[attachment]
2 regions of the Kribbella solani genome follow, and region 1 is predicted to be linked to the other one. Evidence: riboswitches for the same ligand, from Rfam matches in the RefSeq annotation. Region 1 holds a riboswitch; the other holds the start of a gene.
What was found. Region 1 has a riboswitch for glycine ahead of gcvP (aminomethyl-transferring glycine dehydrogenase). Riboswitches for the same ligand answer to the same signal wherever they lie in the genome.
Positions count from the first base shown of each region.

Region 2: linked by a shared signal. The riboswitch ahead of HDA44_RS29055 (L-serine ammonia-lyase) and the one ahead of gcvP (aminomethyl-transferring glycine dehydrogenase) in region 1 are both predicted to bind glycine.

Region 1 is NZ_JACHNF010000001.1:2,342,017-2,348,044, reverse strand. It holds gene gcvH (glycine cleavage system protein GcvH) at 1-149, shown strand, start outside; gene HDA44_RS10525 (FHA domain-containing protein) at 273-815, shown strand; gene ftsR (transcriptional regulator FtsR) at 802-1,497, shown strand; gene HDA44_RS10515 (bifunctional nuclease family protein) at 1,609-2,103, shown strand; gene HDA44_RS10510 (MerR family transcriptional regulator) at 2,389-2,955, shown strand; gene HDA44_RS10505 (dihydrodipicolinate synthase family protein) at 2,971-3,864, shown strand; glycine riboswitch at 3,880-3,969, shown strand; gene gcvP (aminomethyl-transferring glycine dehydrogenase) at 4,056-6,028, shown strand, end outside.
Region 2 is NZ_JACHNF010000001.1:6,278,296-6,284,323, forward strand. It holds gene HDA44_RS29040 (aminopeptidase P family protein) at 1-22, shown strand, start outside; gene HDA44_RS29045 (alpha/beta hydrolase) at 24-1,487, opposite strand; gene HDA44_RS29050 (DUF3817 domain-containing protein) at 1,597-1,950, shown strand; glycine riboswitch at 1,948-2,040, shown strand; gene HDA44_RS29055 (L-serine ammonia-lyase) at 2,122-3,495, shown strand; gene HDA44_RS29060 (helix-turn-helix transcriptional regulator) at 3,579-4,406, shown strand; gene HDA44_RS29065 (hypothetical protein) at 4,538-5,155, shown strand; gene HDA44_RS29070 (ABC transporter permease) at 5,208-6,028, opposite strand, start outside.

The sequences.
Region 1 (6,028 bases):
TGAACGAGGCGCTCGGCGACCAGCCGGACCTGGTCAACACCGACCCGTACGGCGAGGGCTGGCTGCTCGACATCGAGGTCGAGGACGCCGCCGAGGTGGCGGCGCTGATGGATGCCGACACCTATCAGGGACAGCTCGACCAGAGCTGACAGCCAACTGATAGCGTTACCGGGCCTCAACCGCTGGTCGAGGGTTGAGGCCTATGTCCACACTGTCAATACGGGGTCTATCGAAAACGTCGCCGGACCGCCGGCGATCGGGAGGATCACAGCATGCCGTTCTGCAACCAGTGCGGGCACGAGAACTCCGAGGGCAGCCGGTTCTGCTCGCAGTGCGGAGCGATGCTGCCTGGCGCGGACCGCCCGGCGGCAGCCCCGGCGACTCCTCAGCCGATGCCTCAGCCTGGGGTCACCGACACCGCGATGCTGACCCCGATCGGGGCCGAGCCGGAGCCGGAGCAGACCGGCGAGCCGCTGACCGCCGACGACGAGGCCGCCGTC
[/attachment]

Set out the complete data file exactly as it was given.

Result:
2 regions of the Kribbella solani genome follow, and region 1 is predicted to be linked to the other one. Evidence: riboswitches for the same ligand, from Rfam matches in the RefSeq annotation. Region 1 holds a riboswitch; the other holds the start of a gene.
What was found. Region 1 has a riboswitch for glycine ahead of gcvP (aminomethyl-transferring glycine dehydrogenase). Riboswitches for the same ligand answer to the same signal wherever they lie in the genome.
Positions count from the first base shown of each region.

Region 2: linked by a shared signal. The riboswitch ahead of HDA44_RS29055 (L-serine ammonia-lyase) and the one ahead of gcvP (aminomethyl-transferring glycine dehydrogenase) in region 1 are both predicted to bind glycine.

Region 1 is NZ_JACHNF010000001.1:2,342,017-2,348,044, reverse strand. It holds gene gcvH (glycine cleavage system protein GcvH) at 1-149, shown strand, start outside; gene HDA44_RS10525 (FHA domain-containing protein) at 273-815, shown strand; gene ftsR (transcriptional regulator FtsR) at 802-1,497, shown strand; gene HDA44_RS10515 (bifunctional nuclease family protein) at 1,609-2,103, shown strand; gene HDA44_RS10510 (MerR family transcriptional regulator) at 2,389-2,955, shown strand; gene HDA44_RS10505 (dihydrodipicolinate synthase family protein) at 2,971-3,864, shown strand; glycine riboswitch at 3,880-3,969, shown strand; gene gcvP (aminomethyl-transferring glycine dehydrogenase) at 4,056-6,028, shown strand, end outside.
Region 2 is NZ_JACHNF010000001.1:6,278,296-6,284,323, forward strand. It holds gene HDA44_RS29040 (aminopeptidase P family protein) at 1-22, shown strand, start outside; gene HDA44_RS29045 (alpha/beta hydrolase) at 24-1,487, opposite strand; gene HDA44_RS29050 (DUF3817 domain-containing protein) at 1,597-1,950, shown strand; glycine riboswitch at 1,948-2,040, shown strand; gene HDA44_RS29055 (L-serine ammonia-lyase) at 2,122-3,495, shown strand; gene HDA44_RS29060 (helix-turn-helix transcriptional regulator) at 3,579-4,406, shown strand; gene HDA44_RS29065 (hypothetical protein) at 4,538-5,155, shown strand; gene HDA44_RS29070 (ABC transporter permease) at 5,208-6,028, opposite strand, start outside.

The sequences.
Region 1 (6,028 bases):
TGAACGAGGCGCTCGGCGACCAGCCGGACCTGGTCAACACCGACCCGTACGGCGAGGGCTGGCTGCTCGACATCGAGGTCGAGGACGCCGCCGAGGTGGCGGCGCTGATGGATGCCGACACCTATCAGGGACAGCTCGACCAGAGCTGACAGCCAACTGATAGCGTTACCGGGCCTCAACCGCTGGTCGAGGGTTGAGGCCTATGTCCACACTGTCAATACGGGGTCTATCGAAAACGTCGCCGGACCGCCGGCGATCGGGAGGATCACAGCATGCCGTTCTGCAACCAGTGCGGGCACGAGAACTCCGAGGGCAGCCGGTTCTGCTCGCAGTGCGGAGCGATGCTGCCTGGCGCGGACCGCCCGGCGGCAGCCCCGGCGACTCCTCAGCCGATGCCTCAGCCTGGGGTCACCGACACCGCGATGCTGACCCCGATCGGGGCCGAGCCGGAGCCGGAGCAGACCGGCGAGCCGCTGACCGCCGACGACGAGGCCGCCGTC